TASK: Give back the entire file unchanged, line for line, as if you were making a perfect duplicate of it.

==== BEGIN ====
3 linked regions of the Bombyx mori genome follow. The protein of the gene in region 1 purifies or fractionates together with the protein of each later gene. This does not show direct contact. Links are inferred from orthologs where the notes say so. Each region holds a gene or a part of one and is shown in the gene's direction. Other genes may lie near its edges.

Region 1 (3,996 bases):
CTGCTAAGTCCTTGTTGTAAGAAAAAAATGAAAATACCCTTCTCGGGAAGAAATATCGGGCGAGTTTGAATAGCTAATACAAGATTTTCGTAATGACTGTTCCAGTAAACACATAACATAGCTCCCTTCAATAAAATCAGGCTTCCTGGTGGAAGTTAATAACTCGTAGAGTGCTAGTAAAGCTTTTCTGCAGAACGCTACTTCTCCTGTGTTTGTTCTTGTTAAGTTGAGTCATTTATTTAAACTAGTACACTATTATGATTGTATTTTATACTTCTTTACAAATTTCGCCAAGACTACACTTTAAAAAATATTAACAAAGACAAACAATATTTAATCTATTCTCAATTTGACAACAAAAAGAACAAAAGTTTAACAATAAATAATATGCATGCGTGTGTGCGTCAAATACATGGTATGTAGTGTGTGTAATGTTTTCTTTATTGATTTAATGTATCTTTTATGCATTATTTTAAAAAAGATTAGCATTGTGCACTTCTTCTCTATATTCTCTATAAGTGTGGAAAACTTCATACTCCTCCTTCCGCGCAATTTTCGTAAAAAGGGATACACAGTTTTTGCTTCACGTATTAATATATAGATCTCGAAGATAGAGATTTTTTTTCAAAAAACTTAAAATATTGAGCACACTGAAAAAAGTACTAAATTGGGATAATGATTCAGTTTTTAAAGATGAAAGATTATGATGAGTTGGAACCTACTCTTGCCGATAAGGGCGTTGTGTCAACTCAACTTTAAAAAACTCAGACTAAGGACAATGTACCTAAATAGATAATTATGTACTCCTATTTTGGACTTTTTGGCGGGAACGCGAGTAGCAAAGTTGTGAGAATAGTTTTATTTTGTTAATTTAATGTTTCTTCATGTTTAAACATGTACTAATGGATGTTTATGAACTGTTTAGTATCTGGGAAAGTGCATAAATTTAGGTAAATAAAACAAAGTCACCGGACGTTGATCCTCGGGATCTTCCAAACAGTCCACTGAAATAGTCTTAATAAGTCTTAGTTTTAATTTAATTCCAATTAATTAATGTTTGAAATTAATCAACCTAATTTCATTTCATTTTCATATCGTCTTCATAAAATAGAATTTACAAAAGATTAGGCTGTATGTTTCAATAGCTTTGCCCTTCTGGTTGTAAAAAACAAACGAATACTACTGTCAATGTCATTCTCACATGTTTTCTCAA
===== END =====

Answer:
3 linked regions of the Bombyx mori genome follow. The protein of the gene in region 1 purifies or fractionates together with the protein of each later gene. This does not show direct contact. Links are inferred from orthologs where the notes say so. Each region holds a gene or a part of one and is shown in the gene's direction. Other genes may lie near its edges.

Region 1 (3,996 bases):
CTGCTAAGTCCTTGTTGTAAGAAAAAAATGAAAATACCCTTCTCGGGAAGAAATATCGGGCGAGTTTGAATAGCTAATACAAGATTTTCGTAATGACTGTTCCAGTAAACACATAACATAGCTCCCTTCAATAAAATCAGGCTTCCTGGTGGAAGTTAATAACTCGTAGAGTGCTAGTAAAGCTTTTCTGCAGAACGCTACTTCTCCTGTGTTTGTTCTTGTTAAGTTGAGTCATTTATTTAAACTAGTACACTATTATGATTGTATTTTATACTTCTTTACAAATTTCGCCAAGACTACACTTTAAAAAATATTAACAAAGACAAACAATATTTAATCTATTCTCAATTTGACAACAAAAAGAACAAAAGTTTAACAATAAATAATATGCATGCGTGTGTGCGTCAAATACATGGTATGTAGTGTGTGTAATGTTTTCTTTATTGATTTAATGTATCTTTTATGCATTATTTTAAAAAAGATTAGCATTGTGCACTTCTTCTCTATATTCTCTATAAGTGTGGAAAACTTCATACTCCTCCTTCCGCGCAATTTTCGTAAAAAGGGATACACAGTTTTTGCTTCACGTATTAATATATAGATCTCGAAGATAGAGATTTTTTTTCAAAAAACTTAAAATATTGAGCACACTGAAAAAAGTACTAAATTGGGATAATGATTCAGTTTTTAAAGATGAAAGATTATGATGAGTTGGAACCTACTCTTGCCGATAAGGGCGTTGTGTCAACTCAACTTTAAAAAACTCAGACTAAGGACAATGTACCTAAATAGATAATTATGTACTCCTATTTTGGACTTTTTGGCGGGAACGCGAGTAGCAAAGTTGTGAGAATAGTTTTATTTTGTTAATTTAATGTTTCTTCATGTTTAAACATGTACTAATGGATGTTTATGAACTGTTTAGTATCTGGGAAAGTGCATAAATTTAGGTAAATAAAACAAAGTCACCGGACGTTGATCCTCGGGATCTTCCAAACAGTCCACTGAAATAGTCTTAATAAGTCTTAGTTTTAATTTAATTCCAATTAATTAATGTTTGAAATTAATCAACCTAATTTCATTTCATTTTCATATCGTCTTCATAAAATAGAATTTACAAAAGATTAGGCTGTATGTTTCAATAGCTTTGCCCTTCTGGTTGTAAAAAACAAACGAATACTACTGTCAATGTCATTCTCACATGTTTTCTCAA